Australia’s banks are currently engaged in a mortgage war, which is seeing average mortgage rates plummet to record lows of just 3.65% (discount variable) and 2.35% (3-year fixed), according to the RBA:
However, while refinancing borrowers are the big winners from this mortgage war, spare a thought for deposit holders, whose savings rates are being slashed by the banks in a bid to maintain their net interest margins:
Deposit rate cuts accelerated in May and gathered further pace in June and July, with banks slashing their rates on 90 savings accounts in the past month, according to Rate City analysts. Just three savings accounts saw rates lifted in the period.
At least 70 per cent of savings accounts on the market are now paying an ongoing interest rate of less than 1 per cent, according to Rate City.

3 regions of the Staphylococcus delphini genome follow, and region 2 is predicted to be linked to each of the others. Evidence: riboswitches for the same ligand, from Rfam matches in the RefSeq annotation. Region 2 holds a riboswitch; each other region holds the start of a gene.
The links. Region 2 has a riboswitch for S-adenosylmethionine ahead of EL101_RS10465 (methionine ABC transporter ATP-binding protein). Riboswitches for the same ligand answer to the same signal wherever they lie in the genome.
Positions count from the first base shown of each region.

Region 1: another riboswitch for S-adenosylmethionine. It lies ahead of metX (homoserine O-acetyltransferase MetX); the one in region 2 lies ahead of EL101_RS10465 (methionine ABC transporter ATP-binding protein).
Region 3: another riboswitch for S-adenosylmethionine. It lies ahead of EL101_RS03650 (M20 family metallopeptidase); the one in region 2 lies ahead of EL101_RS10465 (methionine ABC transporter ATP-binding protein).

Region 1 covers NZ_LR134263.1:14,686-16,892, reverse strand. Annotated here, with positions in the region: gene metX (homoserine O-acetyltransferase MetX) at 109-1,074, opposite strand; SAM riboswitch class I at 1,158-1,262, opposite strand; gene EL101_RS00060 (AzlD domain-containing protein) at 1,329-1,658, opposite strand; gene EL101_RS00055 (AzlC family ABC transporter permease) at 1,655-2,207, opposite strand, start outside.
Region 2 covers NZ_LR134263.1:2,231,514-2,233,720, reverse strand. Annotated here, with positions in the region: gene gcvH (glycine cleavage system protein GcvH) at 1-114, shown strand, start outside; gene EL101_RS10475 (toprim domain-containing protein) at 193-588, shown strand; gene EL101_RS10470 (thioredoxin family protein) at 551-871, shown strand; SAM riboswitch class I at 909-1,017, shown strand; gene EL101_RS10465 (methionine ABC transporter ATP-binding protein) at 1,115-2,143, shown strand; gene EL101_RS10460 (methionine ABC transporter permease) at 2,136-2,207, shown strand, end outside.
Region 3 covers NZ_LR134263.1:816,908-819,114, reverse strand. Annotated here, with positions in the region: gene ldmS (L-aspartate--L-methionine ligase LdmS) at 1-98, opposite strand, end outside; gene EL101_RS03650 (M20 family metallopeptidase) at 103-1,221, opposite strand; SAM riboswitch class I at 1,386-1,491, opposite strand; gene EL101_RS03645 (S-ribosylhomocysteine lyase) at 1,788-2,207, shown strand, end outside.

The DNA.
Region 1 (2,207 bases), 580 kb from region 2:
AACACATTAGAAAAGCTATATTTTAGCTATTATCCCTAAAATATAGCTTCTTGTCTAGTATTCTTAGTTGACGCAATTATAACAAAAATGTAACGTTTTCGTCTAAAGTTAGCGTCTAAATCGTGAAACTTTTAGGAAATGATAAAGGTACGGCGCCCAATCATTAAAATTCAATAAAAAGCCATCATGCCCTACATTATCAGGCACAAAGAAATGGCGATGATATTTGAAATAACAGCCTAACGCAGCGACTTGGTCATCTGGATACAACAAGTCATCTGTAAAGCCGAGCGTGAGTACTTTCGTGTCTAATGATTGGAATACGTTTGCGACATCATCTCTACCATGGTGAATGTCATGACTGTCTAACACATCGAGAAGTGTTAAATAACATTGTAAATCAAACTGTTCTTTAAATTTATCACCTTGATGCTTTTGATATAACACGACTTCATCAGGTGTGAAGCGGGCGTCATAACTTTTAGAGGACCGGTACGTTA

“Banks are continuing to grind down deposit rates to help balance their books,” RateCity research director Sally Tindall told The Australian.
“Strong competition in the home loan market is forcing the banks to offer cheap mortgage rates, putting pressure on their bottom line.
“Cutting rates for savers helps alleviate some of this pressure.”
The below charts showing average deposits rates illustrate the situation:
And the next chart shows the spread between mortgage rates and deposit rates:
The banks are coping it in the neck on fixed mortgages, but are doing much better on variable mortgages.
The problem facing the RBA is that with bank deposit rates at their lower bound, monetary policy becomes ineffective.
While the RBA can theoretically cut the cash rate by another 0.25%, the banks have minimal wiggle room to cut deposit rates without compressing their net interest margins.
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